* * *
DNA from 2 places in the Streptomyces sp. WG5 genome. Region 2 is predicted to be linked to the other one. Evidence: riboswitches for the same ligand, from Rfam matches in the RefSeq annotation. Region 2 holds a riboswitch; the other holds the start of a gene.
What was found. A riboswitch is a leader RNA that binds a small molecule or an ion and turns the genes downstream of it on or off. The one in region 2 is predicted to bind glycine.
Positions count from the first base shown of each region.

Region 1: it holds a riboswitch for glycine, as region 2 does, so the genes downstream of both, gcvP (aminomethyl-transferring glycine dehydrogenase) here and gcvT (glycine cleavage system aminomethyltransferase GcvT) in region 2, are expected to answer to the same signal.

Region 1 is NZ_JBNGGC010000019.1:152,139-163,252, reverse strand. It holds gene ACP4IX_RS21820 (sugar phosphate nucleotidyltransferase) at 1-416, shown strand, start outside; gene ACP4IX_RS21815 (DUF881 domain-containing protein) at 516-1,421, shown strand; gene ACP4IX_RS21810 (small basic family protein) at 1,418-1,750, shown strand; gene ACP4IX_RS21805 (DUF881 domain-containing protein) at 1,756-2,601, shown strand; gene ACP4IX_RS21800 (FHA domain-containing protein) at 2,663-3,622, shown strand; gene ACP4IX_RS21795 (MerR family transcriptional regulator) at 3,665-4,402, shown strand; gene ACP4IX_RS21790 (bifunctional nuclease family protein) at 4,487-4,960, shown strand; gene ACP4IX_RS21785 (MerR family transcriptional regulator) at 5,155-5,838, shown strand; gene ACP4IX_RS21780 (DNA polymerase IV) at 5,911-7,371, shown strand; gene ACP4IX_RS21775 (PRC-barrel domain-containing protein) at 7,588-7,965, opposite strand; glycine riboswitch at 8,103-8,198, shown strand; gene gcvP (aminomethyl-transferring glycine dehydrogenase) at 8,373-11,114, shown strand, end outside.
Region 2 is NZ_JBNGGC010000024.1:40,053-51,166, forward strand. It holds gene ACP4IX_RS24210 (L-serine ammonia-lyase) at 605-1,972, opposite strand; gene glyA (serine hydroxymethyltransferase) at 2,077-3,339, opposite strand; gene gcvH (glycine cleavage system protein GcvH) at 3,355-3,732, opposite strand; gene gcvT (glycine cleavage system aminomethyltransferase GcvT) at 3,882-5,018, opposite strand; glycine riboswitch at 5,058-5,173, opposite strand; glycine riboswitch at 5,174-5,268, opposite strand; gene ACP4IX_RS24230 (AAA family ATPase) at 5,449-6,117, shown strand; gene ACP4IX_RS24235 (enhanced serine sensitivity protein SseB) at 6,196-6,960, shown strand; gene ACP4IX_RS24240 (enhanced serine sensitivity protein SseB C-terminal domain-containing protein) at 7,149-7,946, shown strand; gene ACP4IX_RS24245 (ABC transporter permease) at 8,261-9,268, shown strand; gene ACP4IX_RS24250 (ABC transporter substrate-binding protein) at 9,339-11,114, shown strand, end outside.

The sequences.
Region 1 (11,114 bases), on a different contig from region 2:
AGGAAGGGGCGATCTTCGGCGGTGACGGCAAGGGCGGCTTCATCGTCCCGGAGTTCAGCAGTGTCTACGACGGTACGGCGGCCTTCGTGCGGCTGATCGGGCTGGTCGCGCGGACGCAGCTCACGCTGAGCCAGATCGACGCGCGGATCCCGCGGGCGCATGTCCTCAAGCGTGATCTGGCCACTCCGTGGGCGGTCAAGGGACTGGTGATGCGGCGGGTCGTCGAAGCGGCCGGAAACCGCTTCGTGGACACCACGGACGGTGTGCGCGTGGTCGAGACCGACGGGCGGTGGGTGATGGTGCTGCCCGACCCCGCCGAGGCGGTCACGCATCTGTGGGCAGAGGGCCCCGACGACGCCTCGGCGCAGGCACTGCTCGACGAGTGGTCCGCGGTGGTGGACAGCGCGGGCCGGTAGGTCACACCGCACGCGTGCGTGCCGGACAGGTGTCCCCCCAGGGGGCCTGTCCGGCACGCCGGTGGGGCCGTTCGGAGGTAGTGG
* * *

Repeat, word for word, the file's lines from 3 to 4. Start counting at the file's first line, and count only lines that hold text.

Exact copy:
Positions count from the first base shown of each region.

Region 1: it holds a riboswitch for glycine, as region 2 does, so the genes downstream of both, gcvP (aminomethyl-transferring glycine dehydrogenase) here and gcvT (glycine cleavage system aminomethyltransferase GcvT) in region 2, are expected to answer to the same signal.